I have suffered from eczema for as long as I can remember. I had red, itchy spots in the creases of my arms and legs all through my childhood, but it wasn’t until fifth grade, when we were living in hot, humid Singapore and I wore scratchy, polyester uniforms, that it really started to become a problem. For the most part, we were able to keep it under control with medicated creams from our family doctor, but every once in a while it would flare up and I would be left with a horrible rash all over my legs.
I remember one such flare when I was in fifth grade, and still feel tears well up in my eyes when I remember changing into my bathing suit for swim lessons one day at school, noticing a huge, puffy rash all over my legs, and then watching in horror as the other kids stared at me when the swim instructor yelled, “YOU’RE NOT BRINGING THAT INTO MY POOL!!!” at the top of his lungs.
It was mortifying.
Fortunately for me, I mostly outgrew my eczema by the time I started high school, but instead of my legs and arms being covered in itchy, pink patches, my right hand now resembles that of an 80-year-old woman, and cracks, splits, bleeds, and itches like nobody’s business unless I give it the TLC it deserves.
Thankfully, time and experience have taught me a lot of great tips and tricks as it relates to treating eczema, and since I know there are loads of people out there who either suffer from eczema themselves, or have a child who scratches themselves raw each night, today I’m sharing 7 eczema remedies that work.
1. GET AN ALLERGY TEST
When the eczema on my hand started to really bother me during a particularly cold and dry winter, a friend of mine urged me to go and get an allergy test, and after lying awake night after night trying not to scratch my skin off, I decided to heed her advice. As it turns out, I am very allergic to grass, and even though grass and grass seed do not cause me classic allergy systems like sneezing and red, watery eyes, the doctor suggested I cut grains out of my diet for a couple of months to see if I noticed a difference. He felt quite strongly that there is a link between grass and grain allergies, and explained that consumption of dairy products can also exasperate eczema symptoms in some people, so I decided to cut both items out of my diet for 3 months. I found this very challenging, but I would be lying to you if I said I didn’t notice a difference, and while I still eat cheese, granola, and the occasional bowl of oatmeal now and then, I find my eczema is at its best when I avoid those items completely.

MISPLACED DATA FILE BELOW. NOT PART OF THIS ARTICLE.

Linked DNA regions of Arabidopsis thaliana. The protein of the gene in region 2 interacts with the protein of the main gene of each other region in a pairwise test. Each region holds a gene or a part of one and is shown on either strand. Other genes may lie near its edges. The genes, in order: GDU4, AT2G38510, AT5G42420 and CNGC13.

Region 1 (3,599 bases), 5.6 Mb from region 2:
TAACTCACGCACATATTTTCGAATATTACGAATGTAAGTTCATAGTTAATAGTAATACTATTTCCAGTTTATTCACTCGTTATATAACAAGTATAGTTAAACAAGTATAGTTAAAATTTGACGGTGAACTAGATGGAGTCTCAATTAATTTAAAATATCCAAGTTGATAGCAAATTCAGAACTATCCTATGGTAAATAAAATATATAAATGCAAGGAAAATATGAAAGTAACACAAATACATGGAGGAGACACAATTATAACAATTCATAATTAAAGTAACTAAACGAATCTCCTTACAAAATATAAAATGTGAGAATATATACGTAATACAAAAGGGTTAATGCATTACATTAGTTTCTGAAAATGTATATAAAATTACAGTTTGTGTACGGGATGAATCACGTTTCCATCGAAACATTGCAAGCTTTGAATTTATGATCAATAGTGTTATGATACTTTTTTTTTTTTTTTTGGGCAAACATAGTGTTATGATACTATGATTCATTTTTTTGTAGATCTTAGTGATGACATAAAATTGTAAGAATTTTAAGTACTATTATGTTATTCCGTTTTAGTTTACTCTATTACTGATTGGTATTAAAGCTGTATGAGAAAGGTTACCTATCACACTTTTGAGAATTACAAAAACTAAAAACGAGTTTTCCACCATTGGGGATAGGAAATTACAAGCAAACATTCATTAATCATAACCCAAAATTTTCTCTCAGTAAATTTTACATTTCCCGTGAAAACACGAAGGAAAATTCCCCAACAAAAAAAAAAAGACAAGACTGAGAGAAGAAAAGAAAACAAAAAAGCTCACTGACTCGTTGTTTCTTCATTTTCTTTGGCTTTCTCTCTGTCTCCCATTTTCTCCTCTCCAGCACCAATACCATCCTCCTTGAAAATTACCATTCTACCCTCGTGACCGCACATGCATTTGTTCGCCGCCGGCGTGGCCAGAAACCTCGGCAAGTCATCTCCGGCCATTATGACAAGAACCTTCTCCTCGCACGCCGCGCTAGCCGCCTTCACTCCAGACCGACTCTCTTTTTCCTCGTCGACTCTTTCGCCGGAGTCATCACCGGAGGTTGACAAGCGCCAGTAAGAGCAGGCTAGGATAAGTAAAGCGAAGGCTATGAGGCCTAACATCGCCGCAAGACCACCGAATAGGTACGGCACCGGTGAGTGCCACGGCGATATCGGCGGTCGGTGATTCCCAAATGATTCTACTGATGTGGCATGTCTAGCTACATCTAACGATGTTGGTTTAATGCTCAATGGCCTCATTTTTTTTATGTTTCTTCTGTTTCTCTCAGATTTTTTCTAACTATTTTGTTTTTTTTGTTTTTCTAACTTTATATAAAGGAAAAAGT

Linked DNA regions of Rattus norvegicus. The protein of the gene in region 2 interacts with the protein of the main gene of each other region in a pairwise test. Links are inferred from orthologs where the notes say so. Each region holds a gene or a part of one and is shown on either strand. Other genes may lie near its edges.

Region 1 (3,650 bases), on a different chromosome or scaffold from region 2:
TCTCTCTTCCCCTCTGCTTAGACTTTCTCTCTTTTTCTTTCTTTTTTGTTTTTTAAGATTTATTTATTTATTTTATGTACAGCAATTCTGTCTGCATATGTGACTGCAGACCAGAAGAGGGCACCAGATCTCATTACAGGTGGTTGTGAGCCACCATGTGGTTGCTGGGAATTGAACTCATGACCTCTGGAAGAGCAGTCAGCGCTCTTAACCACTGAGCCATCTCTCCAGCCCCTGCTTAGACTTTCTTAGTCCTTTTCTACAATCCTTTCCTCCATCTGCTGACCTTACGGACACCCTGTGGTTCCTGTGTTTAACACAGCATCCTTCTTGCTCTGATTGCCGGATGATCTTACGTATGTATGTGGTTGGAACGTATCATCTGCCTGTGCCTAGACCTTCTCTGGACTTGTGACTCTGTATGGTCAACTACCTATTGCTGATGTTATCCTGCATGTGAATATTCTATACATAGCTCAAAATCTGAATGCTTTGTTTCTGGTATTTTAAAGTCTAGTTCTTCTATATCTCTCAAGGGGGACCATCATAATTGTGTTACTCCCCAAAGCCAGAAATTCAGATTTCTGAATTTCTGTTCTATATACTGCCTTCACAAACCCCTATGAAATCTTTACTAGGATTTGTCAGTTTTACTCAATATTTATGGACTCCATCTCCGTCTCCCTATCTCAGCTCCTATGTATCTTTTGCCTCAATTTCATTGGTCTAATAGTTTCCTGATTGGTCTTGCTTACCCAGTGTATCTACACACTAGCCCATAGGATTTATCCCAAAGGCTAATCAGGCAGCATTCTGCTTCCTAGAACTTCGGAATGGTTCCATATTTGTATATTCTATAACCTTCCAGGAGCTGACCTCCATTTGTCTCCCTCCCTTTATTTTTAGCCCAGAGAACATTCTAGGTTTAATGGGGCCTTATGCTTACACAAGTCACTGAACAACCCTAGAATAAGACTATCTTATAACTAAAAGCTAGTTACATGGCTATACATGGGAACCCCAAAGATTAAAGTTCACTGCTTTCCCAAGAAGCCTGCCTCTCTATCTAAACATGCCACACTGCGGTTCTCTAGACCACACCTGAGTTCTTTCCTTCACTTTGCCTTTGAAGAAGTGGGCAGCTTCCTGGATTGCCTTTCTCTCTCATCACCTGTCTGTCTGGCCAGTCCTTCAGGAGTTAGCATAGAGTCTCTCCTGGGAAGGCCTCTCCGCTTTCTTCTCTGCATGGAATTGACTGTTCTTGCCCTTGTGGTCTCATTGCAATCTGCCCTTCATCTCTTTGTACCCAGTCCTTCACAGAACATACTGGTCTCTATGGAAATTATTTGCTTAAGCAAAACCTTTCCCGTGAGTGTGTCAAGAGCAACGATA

2. USE LUKEWARM WATER
When I consulted a dermatologist for my acne-prone skin in my early 20s, I asked if he had any recommendations to help keep my eczema under control. He gave me lots of great ideas, many of which I already knew about, but the one thing that helped me the most was to stop washing my hands and showering in hot water. Of course, this was a difficult change for me to make as I love nothing more than standing under a hot shower after a long day, but limiting the amount of time my skin is exposed to water, and ensuring the temperature is warm instead of hot, really helps.
3. AVOID PERFUMES AND DYES
When I was 11- or 12-years-old, I ran myself a bubble bath one night and threw in a bunch of fizzy bath bombs my grandmother had given to me for my birthday. I had never been allowed to use scented skin products up until that point in my life, which I always assumed was because they made my mother sneeze, but the moment I lowered myself into the tub, I knew that wasn’t the case. My skin literally started to burn as soon as it touched the water, my legs went completely red, and I was scratching for days. It was awful! As it turns out, soaps, skin products, and detergents with perfumes and dyes added to them can be REALLY irritating to eczema-prone skin. This is less of an issue to me now that I’m older, but I’m start careful in selecting products that have little to no scent added to them to be safe.